Halachically Speaking: Ba’al Tashchis – Wasting Possessions

halachically speaking 3By Rabbi Moishe D. Lebovits. The issue of ba’al tashchis is a common problem. May one discard the remnants of his drink? How to dispose of the leftovers of a simcha? What to do with the leftover challah after a Shabbos meal? People often spend money on nonsense and in a sense throw away their money. These and other such issues will be discussed at length in this issue.

The main halachos of ba’al tashchis applies to destroying a fruit tree. This topic was discussed in an earlier issue of Halachically Speaking and will not be covered in depth in this issue. In addition, we discussed treating food with the proper respect, which is also an aspect of ba’al tashchis.

Yaakov and the Jugs

Yaakov Ovinu went to retrieve some small jugs[1] that he had forgotten, and he was left alone with the malach of Eisav. The Gemorah[2] infers that tzaddikim cherish their money more than their own bodies, for they abstain from any form of theft. Some explain that they look at everything they have as a gift from Hashem. Therefore, any item in their possession has a purpose, and they do not want it to go to waste.[3]

Based on this, it is praiseworthy not to leave items unattended in vulnerable places.[4]


The Chinuch[5] says that the purpose of this mitzvah (of not destroying tree and other things) is to teach people to love and respect good things. This love will help ensure that they will keep away from bad, destructive things. The way of good people is to be happy with the world and not to destroy even a mustard seed. In addition, throwing food away shows that one does not want the goodness Hashem showed him by giving him food.[6] The Hemek Daver[7] says that anything which is meant to be used for our enjoyment should be used and not destroyed.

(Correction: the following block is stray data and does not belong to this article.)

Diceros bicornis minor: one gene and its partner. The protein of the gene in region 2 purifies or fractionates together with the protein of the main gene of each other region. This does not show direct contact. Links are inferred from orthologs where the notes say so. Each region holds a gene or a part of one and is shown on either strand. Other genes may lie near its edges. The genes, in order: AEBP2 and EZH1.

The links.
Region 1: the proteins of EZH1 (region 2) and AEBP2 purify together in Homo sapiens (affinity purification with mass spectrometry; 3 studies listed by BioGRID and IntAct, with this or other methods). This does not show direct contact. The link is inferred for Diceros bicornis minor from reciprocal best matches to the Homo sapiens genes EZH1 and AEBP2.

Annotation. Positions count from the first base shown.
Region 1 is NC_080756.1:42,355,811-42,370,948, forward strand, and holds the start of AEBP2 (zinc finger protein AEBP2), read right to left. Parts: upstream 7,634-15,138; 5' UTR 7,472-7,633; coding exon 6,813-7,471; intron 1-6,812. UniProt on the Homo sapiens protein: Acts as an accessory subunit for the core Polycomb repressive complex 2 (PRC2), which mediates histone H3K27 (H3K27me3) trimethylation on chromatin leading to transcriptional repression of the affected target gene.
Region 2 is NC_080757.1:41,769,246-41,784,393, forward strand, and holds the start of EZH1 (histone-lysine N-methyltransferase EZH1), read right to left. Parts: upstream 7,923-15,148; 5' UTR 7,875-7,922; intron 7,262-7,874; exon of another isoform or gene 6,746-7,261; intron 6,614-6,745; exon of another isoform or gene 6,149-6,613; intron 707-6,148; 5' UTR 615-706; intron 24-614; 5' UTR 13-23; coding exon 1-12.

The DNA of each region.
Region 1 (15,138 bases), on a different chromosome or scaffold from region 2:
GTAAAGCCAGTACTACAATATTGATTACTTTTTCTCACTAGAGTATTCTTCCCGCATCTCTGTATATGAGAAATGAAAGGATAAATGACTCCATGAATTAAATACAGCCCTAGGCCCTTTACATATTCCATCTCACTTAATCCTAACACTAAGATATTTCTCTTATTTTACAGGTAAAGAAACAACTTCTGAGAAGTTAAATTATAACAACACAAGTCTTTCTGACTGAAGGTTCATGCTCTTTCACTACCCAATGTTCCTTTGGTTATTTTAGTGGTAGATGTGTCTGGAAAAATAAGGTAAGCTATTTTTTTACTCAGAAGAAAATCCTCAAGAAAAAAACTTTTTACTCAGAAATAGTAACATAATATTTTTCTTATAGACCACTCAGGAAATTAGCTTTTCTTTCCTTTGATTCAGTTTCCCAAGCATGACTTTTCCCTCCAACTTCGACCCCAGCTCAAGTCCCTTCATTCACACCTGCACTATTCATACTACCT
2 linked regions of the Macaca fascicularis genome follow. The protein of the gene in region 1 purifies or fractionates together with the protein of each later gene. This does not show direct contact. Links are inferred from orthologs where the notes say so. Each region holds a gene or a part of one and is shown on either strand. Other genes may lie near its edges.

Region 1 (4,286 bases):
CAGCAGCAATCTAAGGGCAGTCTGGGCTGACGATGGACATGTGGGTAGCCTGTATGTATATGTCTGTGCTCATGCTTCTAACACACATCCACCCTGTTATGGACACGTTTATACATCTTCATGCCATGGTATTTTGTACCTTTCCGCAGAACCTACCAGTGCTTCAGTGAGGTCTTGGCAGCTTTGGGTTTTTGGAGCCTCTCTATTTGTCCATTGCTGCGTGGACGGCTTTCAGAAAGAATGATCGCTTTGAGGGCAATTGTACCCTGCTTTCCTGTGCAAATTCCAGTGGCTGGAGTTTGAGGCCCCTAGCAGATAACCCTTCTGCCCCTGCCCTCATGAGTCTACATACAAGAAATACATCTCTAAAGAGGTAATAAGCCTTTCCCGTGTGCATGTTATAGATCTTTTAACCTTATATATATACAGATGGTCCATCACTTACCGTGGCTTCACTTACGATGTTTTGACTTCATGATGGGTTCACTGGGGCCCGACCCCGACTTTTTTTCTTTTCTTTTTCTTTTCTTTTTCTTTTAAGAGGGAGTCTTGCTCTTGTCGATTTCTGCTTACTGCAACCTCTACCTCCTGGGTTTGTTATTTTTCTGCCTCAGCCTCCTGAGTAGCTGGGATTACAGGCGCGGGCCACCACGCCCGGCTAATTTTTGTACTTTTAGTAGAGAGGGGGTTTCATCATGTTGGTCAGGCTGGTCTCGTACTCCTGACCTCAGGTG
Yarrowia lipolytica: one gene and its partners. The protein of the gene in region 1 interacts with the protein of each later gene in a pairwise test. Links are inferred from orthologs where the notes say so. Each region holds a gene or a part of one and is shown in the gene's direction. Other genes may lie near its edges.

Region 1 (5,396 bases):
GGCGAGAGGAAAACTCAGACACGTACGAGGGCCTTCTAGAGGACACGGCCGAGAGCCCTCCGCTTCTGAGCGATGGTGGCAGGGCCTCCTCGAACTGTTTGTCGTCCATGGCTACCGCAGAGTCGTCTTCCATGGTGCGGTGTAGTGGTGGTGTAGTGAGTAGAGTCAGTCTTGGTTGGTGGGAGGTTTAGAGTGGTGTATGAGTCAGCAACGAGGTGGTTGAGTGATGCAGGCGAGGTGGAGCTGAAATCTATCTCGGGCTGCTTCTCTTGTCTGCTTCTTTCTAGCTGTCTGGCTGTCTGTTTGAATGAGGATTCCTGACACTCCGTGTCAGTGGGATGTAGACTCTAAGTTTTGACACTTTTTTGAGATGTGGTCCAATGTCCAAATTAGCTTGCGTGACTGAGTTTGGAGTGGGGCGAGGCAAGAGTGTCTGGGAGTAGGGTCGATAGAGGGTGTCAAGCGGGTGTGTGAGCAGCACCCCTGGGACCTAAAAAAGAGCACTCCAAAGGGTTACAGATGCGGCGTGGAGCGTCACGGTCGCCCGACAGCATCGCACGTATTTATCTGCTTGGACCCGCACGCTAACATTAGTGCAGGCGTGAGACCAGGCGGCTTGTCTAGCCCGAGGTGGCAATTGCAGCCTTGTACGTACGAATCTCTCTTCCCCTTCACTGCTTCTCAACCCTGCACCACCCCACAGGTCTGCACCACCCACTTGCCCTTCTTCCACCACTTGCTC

D’oraisa or D’rabbbanan

The issur of destroying a fruit tree is certainly d’oraisa. It is a dispute whether other areas of ba’al tashchis (destroying clothing, utensils) are d’oraisa or d’rabbanan.[8]

Some Heterim

By non-food items as long as it is a tzorech (a need) it is not ba’al tashchis. Food may be thrown out if it is to satisfy the need of a person (tzorech adom)[9] and it is normal (derech ha’olom) to use the food in that manner.[10]

One should not carve out the inside of a cucumber to hold chrein. This is prohibited since it is not derech ha’olom. Additionally, the cucumber is discarded afterwards.[11]


One may cut down a fruit tree or other forms of destruction in order to do a mitzvah with the property or object.[12]

Ba’al Tashchis with Hefker

There is a discussion in the poskim if ba’al tashchis applies to items which do not have an owner (hefker).[13] Practically, one should treat hefker items in the same manner that he treats his own possessions.[14]

Less than a Pruta

Ba’al tashchis issues very often apply to items worth less than a pruta. A common example would be a toothpaste tube that is nearly empty. The same is true regarding a drop of liquid in a cup, or a small amount of spread in the container. In addition, one might want to discard a small piece of chicken or strike a match for fun and throw it out afterwards.

L’maseh, one should try to avoid throwing out or wasting items which are less than a pruta.[15] Although this may not be required by the letter of the law, one should adhere to this whenever possible.[16] Some say that if one does not want to throw out the remaining food and he does not want to eat it, then he can leave it to rot outside of the refrigerator.[17]

Other Areas

Just as ba’al tashchis applies to destroying clothes or utensils, it also applies to destroying a house, throwing away money, or any other destructive action.[18]


One may remove tzitzis from one garment and place them on another. One may also replace the tzitzis strings on a garment. However, if the tzitzis are complete and it is not a bother to untie them, then one should so, as cutting them and throwing them out would be wasting the tzitzis.[19]

Placing a Drink in Mouth / Swallowing Food

One who forgot and placed a drink in his mouth before reciting a berachah should swallow the drink. No berachah rishona is recited,[20] as the mitzvah is lost once he swallowed the liquid.[21] If one drank a shiur reviis, then a berachah achrona is recited.[22] However, if one has other liquids to drink, then he should spit out the drink in order not to have enjoyment from food without a berachah and it would not be ba’al tashchis.[23]

Throwing Out Bread

May one throw stale bread in the garbage?